The National Republican Congressional Committee (NRCC) released the targets this week, and their primary offensive list is not particularly surprising. It naturally includes the 12 Democratic districts that President Trump carried, before adding two dozen of which some are certainly more vulnerable than others.

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Democrats Play Offense

By Jim Ellis

Feb. 1, 2017 — The Democratic Congressional Campaign Committee (DCCC), in a memo from Executive Director Dan Sena, on Tuesday released their first 2018 target list of who they believe are the vulnerable Republican US House members. A total of 59 districts occupy the list; some that make sense, while others are long shots to say the least.

Included are eight freshmen members: representatives Brian Mast (FL-18), Jason Lewis (MN-2), Ted Budd (NC-13), Don Bacon (NE-2), John Faso (NY-19), Claudia Tenney (NY-22), Lloyd Smucker (PA-16), and Scott Taylor (VA-2). The freshman targets’ win percentages span from a low of 43.7 percent (Tenney) to a high 61.3 percent (Taylor), with an average of 51.9 percent among the eight.

Within the entire group of 59 targets, only five failed to reach majority support in their districts: representatives Tenney (43.7 percent), Lewis (46.9 percent), Will Hurd (TX-23; 48.3 percent), Martha Roby (AL-2; 48.8 percent), and Bacon (48.9 percent).

In the 59 Republican CDs, Hillary Clinton’s performance was better than former President Obama’s 2012 showing in 23 of them, her best Republican district being Rep. Ileana Ros-Lehtinen’s South Florida FL-27, where the 2016 Democratic nominee garnered 58.6 percent. Sophomore Rep. Carlos Curbelo’s neighboring 26th District was her second-best seat. Here, Clinton tallied 56.7 percent of the vote.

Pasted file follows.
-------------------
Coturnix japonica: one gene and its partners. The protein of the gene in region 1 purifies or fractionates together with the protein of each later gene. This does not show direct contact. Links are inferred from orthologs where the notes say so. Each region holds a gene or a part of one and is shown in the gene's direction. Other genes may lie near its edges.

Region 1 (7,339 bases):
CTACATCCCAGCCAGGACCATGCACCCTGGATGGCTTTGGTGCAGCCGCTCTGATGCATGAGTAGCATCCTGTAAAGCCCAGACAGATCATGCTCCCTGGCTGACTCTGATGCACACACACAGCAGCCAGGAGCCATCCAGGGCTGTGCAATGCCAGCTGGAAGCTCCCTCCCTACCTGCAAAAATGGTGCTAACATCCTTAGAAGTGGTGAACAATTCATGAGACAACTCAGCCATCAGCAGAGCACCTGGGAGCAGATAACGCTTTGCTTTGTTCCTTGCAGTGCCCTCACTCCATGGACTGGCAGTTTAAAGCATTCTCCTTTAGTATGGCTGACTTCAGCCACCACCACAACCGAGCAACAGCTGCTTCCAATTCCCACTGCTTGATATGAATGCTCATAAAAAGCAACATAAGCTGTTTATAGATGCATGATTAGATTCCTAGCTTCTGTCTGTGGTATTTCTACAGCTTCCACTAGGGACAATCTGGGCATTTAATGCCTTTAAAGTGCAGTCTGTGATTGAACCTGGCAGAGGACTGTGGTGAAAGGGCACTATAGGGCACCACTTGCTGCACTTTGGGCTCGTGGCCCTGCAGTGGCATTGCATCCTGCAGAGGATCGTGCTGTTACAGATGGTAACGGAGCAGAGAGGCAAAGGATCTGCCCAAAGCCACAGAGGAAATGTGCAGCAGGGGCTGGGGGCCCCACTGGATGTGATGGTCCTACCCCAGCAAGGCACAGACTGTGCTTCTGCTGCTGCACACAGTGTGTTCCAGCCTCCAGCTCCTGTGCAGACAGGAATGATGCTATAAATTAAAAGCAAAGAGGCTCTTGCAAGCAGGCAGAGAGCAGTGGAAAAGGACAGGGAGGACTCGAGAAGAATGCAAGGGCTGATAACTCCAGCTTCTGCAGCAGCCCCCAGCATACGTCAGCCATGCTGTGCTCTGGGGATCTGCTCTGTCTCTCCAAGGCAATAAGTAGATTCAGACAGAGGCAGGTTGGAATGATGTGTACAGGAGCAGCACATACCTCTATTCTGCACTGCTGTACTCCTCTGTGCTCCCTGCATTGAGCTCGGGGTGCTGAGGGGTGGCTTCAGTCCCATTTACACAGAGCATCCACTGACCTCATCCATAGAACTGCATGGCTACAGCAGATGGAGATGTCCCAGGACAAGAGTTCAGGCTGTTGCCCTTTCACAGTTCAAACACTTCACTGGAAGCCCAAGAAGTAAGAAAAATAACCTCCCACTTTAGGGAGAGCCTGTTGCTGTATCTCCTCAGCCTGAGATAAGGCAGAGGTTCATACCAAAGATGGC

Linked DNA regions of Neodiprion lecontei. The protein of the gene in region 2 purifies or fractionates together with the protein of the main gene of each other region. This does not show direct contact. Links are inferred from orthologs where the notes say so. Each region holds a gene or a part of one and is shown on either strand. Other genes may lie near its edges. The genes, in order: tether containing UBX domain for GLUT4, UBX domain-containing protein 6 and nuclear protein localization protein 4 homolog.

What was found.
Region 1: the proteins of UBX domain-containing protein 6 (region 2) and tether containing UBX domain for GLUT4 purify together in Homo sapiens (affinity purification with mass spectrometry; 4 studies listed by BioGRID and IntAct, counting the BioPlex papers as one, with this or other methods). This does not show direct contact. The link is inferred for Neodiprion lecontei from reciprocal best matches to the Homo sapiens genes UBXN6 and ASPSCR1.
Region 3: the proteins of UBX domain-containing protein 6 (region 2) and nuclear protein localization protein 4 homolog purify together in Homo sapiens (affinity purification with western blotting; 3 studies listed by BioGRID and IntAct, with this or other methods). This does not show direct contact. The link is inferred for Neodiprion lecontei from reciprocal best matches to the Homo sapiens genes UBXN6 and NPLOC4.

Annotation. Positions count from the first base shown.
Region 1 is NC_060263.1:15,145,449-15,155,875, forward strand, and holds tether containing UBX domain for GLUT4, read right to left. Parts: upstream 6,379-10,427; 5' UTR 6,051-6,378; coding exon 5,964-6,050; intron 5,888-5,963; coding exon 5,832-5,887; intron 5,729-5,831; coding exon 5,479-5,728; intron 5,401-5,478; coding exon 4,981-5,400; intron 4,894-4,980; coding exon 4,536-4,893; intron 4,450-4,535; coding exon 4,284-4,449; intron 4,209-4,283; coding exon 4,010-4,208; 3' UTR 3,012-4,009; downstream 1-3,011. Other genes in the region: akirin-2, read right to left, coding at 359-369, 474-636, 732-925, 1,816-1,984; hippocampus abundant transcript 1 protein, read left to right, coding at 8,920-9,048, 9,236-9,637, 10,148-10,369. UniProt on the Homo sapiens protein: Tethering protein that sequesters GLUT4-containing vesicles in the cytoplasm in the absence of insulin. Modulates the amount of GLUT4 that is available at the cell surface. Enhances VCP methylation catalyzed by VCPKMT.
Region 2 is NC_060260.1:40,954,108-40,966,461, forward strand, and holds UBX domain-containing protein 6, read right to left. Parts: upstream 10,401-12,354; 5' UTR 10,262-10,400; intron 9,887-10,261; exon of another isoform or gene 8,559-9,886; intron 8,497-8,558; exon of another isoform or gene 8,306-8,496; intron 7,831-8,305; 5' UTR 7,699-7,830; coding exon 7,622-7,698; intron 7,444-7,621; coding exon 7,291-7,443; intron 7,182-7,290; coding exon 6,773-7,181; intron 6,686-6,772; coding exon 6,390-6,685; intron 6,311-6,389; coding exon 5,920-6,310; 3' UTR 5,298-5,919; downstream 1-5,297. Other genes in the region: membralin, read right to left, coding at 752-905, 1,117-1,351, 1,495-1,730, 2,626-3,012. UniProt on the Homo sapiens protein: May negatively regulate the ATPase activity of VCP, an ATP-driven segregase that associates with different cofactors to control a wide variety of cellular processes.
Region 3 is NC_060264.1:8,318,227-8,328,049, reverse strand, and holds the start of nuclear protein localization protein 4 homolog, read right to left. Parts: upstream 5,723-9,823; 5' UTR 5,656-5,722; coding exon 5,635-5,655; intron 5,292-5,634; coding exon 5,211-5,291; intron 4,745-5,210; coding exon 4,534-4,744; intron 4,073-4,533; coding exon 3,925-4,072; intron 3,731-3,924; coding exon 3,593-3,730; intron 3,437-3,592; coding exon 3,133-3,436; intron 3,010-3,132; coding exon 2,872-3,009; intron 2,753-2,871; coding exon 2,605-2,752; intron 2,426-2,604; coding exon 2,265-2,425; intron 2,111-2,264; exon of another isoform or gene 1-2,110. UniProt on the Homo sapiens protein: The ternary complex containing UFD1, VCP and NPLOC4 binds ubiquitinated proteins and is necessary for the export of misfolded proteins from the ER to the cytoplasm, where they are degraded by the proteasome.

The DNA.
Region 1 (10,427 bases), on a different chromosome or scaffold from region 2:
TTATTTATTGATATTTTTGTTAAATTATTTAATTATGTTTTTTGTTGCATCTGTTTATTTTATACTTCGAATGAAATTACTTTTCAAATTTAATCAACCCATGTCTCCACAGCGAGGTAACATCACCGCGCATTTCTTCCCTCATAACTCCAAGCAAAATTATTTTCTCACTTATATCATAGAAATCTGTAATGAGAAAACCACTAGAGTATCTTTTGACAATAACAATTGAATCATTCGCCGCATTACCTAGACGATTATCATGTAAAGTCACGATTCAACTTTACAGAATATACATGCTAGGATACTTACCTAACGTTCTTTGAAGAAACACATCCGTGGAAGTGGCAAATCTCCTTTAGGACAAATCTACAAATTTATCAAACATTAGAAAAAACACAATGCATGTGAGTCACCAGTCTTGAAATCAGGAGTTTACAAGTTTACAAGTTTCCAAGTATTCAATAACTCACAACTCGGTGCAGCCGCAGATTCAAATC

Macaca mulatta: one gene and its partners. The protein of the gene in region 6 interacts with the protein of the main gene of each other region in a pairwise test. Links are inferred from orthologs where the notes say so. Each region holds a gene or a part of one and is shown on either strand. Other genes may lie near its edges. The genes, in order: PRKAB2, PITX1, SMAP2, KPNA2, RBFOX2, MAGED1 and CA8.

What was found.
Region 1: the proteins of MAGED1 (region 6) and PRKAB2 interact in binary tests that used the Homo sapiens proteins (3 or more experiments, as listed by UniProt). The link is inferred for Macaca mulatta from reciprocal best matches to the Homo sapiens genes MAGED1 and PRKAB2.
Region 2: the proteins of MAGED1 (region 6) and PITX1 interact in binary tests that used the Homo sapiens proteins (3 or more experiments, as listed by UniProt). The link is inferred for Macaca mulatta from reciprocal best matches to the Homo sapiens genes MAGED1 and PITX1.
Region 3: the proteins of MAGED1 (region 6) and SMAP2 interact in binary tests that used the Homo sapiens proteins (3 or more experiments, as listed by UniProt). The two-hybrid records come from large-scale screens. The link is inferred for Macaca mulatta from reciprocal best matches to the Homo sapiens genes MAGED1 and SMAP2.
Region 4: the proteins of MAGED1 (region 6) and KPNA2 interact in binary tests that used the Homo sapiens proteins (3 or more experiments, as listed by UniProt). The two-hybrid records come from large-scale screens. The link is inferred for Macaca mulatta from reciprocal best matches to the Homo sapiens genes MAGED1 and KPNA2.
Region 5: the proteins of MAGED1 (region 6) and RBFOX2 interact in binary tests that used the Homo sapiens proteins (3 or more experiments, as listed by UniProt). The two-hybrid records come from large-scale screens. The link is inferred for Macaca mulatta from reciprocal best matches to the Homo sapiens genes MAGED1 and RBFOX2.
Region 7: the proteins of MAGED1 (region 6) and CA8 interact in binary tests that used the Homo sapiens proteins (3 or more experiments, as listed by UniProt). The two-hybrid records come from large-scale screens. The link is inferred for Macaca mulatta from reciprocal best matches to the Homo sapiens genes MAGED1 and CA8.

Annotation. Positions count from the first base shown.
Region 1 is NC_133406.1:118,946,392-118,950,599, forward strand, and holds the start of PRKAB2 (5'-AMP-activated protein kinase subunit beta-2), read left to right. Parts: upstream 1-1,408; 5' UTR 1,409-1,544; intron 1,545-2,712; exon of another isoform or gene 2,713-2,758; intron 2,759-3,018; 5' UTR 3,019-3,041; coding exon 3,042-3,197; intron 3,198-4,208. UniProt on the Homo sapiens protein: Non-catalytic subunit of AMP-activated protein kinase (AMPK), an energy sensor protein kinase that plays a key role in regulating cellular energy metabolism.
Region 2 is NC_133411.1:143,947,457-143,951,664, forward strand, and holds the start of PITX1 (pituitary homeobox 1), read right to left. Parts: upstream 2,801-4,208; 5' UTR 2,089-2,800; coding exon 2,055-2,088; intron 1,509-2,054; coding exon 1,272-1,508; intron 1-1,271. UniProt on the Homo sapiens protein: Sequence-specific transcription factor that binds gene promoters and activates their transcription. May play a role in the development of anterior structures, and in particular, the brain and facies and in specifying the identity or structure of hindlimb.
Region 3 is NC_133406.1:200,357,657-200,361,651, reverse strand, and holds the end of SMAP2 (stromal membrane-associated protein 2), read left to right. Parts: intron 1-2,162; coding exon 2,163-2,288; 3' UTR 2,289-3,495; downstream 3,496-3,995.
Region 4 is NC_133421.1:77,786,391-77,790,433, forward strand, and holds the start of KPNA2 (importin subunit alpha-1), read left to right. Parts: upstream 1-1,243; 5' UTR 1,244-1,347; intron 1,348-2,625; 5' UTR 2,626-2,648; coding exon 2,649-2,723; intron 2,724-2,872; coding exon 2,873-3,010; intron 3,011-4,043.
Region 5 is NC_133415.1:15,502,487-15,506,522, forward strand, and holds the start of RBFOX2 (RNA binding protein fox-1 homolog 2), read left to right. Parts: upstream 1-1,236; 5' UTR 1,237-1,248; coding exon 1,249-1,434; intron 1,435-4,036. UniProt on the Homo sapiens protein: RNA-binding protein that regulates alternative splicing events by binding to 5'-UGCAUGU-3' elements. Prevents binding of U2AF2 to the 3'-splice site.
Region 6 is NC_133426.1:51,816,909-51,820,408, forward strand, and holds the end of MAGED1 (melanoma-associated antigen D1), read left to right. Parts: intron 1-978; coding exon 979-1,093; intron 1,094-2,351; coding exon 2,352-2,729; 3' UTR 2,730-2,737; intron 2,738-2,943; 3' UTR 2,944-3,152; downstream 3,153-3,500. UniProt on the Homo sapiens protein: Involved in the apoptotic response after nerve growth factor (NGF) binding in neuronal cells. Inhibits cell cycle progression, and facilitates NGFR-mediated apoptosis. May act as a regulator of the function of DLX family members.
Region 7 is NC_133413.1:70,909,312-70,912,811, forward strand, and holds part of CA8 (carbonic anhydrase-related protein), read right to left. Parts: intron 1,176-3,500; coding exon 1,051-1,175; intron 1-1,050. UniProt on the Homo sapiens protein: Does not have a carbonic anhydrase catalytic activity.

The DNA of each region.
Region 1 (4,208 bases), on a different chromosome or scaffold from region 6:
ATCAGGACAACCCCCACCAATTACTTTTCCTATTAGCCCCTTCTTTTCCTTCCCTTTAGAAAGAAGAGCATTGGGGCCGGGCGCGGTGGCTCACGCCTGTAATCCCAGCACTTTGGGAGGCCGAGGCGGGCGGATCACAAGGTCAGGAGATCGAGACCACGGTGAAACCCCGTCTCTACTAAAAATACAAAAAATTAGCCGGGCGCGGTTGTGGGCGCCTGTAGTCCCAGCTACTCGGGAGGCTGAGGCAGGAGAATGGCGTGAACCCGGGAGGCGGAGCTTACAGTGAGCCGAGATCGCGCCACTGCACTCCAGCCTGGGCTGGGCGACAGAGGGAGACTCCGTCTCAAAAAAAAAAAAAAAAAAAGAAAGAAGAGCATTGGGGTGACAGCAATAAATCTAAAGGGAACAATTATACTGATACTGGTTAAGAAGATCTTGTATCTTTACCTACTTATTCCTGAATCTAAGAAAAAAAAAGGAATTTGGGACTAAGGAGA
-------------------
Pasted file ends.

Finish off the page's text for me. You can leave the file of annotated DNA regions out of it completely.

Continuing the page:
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The Real Races

By Jim Ellis

Oct. 10, 2016 — Last week, we concentrated on how the major party committees and principal outside organizations are spending their advertising money, and what their dollar commitments mean in terms of forecasting wins and losses.

The expenditures, backed with plausible polling, reveal those candidates the party strategists regard as contenders who can actually win or incumbents in need of substantial assistance. The spending charts also clearly identify the Republican members and candidates that the National Republican Congressional Committee (NRCC) leadership is willing to sacrifice in order to support their internal leadership preferences.

The Daily Kos Elections website staff members have constructed a chart to track the media spending of the two major US House support committees, the NRCC and the Democratic Congressional Campaign Committee (DCCC), and a key outside organization specifically supporting individual Democratic and Republican candidates. Daily Kos is tracking the House Majority Fund on the Democratic side and the Congressional Leadership Fund for the Republicans.